“We are in a very low-yielding environment, so almost all the good companies have extended their debt,” says Jon Jonsson, London-based global fixed-income manager at $247 billion investment management firm Neuberger Berman. “I’m not saying that all the companies that are left are bad credits, but many are. So if you do buy and hold, be sure to have good issue selection.” He forecasts that the rate of defaults, while low at the moment, is likely to climb as companies become more confident about European growth and respond with potentially risky activities such as M&A. According to Jonsson, rising defaults could imperil a buy-and-hold strategy.

Another argument against buy-and-hold is that European central banks’ policy rates may rise extremely slowly, injecting future buoyancy into prices of bonds bought now and therefore mitigating the necessity of holding until maturity to forestall capital loss. The European Central Bank cut rates further on June 5, reducing its main refinancing rate by 10 basis points, to 0.15 percent . The ECB also pushed down rates for overnight deposits to an unprecedented –0.1 percent.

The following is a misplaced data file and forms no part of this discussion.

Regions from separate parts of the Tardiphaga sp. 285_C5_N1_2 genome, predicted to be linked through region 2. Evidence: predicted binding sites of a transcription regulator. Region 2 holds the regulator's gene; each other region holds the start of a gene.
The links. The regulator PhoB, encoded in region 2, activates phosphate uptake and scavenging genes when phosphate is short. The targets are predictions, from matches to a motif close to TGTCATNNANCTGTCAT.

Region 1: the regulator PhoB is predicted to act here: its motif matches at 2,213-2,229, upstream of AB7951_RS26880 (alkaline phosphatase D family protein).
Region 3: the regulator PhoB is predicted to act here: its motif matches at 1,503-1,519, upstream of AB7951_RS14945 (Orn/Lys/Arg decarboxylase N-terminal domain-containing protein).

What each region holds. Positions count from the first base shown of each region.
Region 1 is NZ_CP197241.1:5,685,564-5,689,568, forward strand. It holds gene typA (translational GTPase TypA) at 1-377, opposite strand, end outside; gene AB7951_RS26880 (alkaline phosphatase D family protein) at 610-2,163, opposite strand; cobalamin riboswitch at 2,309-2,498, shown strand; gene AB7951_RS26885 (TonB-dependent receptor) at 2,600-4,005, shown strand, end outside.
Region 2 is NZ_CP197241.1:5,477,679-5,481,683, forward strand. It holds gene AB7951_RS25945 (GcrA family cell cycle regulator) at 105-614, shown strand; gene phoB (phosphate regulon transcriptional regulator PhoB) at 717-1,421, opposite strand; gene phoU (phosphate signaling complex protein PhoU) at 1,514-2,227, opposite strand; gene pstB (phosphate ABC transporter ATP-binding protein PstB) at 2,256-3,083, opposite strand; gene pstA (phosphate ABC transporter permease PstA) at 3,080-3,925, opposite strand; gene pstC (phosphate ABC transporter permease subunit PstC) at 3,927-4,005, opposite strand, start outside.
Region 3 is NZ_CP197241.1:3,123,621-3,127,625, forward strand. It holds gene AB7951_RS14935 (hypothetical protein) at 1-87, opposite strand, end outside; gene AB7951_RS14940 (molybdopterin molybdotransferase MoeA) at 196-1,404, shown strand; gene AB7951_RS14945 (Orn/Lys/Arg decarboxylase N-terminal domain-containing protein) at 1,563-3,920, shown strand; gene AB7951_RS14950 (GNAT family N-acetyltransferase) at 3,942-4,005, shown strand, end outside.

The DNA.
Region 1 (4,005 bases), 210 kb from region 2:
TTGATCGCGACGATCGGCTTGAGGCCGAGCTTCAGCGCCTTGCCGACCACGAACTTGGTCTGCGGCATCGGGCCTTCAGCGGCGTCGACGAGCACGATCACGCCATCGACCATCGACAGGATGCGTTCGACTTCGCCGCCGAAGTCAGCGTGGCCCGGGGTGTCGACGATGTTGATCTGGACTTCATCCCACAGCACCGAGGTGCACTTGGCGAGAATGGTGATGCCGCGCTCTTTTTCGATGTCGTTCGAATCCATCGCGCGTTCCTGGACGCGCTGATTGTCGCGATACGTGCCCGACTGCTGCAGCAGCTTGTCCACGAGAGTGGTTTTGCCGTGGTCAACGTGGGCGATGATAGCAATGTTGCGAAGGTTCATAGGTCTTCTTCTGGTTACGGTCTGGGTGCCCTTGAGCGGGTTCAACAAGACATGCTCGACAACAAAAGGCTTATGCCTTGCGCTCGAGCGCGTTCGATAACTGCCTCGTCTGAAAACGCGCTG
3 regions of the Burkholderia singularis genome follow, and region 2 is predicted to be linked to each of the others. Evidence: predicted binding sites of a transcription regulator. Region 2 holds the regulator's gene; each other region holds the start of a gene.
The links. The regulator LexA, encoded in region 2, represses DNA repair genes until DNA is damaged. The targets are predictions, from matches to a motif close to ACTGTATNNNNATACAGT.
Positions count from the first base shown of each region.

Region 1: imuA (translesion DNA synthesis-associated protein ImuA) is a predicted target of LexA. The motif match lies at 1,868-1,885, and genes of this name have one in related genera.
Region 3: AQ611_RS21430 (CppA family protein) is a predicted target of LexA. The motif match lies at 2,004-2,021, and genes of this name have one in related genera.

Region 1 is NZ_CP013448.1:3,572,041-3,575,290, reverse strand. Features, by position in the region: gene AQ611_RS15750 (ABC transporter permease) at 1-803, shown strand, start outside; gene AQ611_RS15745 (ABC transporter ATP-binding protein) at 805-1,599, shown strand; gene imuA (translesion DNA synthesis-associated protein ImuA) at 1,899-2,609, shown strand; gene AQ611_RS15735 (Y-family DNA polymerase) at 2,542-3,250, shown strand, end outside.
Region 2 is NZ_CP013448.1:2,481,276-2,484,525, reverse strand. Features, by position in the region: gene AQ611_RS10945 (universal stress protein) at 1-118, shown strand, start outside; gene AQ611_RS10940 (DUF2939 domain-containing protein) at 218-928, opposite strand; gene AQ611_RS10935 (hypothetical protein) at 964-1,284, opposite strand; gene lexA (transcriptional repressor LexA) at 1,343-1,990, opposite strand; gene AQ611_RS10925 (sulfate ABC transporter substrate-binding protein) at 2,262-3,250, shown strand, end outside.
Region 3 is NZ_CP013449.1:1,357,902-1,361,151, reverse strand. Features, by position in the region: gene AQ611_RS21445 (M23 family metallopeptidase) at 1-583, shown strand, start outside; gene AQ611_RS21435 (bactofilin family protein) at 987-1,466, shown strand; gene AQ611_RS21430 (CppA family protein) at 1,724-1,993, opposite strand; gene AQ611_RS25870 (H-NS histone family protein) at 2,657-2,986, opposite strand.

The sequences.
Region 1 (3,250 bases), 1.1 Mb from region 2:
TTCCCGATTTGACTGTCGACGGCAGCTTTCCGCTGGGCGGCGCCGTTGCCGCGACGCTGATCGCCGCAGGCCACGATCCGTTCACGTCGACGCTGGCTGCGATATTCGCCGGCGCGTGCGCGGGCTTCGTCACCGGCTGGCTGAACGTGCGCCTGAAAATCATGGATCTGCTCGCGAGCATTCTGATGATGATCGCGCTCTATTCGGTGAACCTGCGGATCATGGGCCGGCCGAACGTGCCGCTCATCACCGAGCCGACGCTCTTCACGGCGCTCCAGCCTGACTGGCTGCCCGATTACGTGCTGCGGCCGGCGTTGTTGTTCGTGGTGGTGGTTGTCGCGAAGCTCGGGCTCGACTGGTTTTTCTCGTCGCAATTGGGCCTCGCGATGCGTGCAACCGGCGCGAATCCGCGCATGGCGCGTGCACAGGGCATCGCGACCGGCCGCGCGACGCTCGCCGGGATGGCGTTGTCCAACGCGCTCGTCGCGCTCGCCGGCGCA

“It would be fantastic for bondholders if policy rates rose very slowly,” says Heptagon’s Gandon, warning that “inflation doesn’t come in small incremental moves. When it starts happening, it happens very quickly.” Central banks that do not raise rates quickly in response to inflationary threats will quickly end up, he predicts, “behind the curve.”